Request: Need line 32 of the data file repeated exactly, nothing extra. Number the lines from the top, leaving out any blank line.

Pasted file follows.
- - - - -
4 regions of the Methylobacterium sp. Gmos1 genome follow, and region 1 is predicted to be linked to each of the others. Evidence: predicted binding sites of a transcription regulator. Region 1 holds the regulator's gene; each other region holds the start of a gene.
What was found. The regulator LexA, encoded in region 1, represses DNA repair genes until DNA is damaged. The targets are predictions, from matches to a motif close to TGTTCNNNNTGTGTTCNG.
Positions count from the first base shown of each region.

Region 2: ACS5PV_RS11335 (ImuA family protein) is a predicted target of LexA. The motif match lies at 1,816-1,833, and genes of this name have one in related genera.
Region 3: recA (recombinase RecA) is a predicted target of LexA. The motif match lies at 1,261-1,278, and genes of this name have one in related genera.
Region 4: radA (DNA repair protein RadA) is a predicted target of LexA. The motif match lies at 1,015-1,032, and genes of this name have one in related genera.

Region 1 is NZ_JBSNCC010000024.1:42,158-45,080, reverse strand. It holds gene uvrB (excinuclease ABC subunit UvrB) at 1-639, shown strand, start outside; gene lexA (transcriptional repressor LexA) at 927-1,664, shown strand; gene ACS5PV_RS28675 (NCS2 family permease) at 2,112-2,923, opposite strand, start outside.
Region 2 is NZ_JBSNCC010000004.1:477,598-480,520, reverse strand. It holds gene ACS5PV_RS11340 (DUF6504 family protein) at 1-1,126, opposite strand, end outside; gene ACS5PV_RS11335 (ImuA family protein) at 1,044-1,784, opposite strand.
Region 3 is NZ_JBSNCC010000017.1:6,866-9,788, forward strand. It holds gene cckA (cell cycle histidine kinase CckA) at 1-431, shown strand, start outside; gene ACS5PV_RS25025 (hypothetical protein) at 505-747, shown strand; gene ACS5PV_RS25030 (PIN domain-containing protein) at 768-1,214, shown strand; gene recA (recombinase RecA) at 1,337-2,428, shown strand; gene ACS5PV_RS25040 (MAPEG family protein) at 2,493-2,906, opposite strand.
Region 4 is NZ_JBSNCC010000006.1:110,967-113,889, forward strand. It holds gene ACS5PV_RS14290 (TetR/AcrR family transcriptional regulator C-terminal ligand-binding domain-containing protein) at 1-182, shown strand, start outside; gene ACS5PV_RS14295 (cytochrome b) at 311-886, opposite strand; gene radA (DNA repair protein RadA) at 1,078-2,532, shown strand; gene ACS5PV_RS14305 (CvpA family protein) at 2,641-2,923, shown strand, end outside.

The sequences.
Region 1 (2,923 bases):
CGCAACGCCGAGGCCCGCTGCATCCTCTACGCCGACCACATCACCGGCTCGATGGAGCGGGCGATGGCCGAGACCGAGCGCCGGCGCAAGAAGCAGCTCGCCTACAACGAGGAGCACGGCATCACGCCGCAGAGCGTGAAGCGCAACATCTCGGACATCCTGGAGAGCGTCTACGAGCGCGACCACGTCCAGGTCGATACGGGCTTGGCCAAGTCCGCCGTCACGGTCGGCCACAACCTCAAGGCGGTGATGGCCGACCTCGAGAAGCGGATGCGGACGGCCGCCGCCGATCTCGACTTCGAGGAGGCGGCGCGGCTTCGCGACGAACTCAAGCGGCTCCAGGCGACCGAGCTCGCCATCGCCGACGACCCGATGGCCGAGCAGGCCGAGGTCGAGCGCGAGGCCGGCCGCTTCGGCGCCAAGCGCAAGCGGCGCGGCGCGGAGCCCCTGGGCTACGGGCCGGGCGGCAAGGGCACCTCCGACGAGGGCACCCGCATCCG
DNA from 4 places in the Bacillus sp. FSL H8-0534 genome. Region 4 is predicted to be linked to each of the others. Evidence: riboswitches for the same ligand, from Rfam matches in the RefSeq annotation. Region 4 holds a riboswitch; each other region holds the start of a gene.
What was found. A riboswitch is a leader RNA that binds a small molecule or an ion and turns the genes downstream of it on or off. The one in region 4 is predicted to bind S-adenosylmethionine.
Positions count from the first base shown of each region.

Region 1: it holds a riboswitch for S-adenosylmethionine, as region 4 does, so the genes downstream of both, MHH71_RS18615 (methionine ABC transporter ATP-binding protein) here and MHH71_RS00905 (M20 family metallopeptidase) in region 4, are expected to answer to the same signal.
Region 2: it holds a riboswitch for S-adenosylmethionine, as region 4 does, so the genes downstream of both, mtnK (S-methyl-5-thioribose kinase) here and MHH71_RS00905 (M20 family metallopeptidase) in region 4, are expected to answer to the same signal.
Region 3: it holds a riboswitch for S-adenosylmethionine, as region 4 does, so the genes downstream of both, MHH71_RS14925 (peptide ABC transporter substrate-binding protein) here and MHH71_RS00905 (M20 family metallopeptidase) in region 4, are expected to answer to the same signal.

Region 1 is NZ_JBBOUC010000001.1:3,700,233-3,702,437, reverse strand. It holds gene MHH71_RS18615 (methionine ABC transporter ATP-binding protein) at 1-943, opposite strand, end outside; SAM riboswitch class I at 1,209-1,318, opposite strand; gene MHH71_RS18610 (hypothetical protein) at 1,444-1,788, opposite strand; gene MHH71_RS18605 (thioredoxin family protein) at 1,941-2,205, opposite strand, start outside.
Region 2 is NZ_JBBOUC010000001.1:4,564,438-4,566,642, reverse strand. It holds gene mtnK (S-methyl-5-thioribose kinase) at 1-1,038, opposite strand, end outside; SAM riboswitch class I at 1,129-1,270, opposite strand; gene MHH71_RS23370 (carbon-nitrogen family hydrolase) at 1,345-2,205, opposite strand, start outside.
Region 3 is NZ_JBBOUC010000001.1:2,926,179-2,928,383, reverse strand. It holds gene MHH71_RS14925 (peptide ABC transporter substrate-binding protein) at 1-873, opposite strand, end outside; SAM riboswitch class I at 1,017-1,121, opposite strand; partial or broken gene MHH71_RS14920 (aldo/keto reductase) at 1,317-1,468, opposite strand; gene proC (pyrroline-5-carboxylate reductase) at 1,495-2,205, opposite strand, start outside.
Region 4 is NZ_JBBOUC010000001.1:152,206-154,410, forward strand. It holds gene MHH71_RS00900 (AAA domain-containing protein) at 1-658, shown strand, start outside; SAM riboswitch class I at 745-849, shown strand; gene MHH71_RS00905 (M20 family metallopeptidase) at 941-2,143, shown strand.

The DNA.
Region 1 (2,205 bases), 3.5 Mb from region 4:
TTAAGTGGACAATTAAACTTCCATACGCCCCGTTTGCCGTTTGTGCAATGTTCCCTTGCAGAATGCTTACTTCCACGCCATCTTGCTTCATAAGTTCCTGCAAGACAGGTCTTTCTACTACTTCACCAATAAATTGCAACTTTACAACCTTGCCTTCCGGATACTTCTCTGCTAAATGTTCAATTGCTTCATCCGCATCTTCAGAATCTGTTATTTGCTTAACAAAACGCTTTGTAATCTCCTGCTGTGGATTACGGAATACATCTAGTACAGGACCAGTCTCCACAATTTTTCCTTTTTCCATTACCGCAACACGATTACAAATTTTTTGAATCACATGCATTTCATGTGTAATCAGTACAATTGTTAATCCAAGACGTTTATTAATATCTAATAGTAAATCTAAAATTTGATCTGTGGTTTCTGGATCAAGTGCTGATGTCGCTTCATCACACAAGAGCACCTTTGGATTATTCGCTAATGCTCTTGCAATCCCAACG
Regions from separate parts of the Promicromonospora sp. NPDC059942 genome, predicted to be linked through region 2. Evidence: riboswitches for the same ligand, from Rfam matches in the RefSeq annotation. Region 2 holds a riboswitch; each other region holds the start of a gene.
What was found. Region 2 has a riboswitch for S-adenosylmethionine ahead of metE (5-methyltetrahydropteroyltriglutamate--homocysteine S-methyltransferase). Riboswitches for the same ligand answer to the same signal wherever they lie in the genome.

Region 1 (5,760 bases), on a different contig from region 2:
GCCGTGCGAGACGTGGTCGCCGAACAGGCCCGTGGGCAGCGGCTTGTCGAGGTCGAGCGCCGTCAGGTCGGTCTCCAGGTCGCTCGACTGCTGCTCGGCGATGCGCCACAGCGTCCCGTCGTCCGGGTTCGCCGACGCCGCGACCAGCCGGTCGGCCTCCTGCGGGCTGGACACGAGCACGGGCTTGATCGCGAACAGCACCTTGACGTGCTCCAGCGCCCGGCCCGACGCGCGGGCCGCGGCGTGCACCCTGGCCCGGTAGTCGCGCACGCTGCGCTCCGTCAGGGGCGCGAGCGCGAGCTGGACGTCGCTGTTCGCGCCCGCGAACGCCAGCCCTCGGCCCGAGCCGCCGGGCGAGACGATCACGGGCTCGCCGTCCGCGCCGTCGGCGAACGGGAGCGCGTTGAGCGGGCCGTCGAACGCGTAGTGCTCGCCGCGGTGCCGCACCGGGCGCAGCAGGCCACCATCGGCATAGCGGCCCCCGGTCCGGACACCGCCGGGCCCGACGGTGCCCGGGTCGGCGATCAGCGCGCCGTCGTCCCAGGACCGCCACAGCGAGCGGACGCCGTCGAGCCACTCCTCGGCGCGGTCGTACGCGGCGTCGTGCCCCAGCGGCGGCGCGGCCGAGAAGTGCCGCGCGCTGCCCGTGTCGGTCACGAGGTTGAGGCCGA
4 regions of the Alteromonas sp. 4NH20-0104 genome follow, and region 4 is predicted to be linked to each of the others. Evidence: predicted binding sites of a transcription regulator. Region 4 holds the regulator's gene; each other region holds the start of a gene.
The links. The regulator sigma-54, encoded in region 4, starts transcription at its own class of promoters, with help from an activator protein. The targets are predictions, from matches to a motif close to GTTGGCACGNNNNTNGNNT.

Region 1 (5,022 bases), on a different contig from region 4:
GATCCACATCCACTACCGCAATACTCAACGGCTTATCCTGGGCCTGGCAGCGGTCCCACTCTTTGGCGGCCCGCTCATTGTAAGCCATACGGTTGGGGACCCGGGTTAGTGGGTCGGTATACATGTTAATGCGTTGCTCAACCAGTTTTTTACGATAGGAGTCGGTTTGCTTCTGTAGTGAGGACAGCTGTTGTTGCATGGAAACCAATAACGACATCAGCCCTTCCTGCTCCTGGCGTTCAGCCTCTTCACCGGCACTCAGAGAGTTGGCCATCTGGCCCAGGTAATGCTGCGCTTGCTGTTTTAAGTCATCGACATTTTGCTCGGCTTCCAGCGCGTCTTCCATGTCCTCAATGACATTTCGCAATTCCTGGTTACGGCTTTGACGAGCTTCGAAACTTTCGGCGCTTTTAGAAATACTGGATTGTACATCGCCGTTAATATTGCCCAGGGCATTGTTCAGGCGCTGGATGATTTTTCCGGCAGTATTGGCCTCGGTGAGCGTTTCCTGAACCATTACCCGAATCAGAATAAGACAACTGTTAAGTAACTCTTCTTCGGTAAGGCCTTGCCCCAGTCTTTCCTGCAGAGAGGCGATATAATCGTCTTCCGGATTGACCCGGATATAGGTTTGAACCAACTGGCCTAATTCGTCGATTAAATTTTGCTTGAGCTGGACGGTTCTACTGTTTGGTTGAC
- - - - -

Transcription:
The links. The regulator sigma-54, encoded in region 4, starts transcription at its own class of promoters, with help from an activator protein. The targets are predictions, from matches to a motif close to GTTGGCACGNNNNTNGNNT.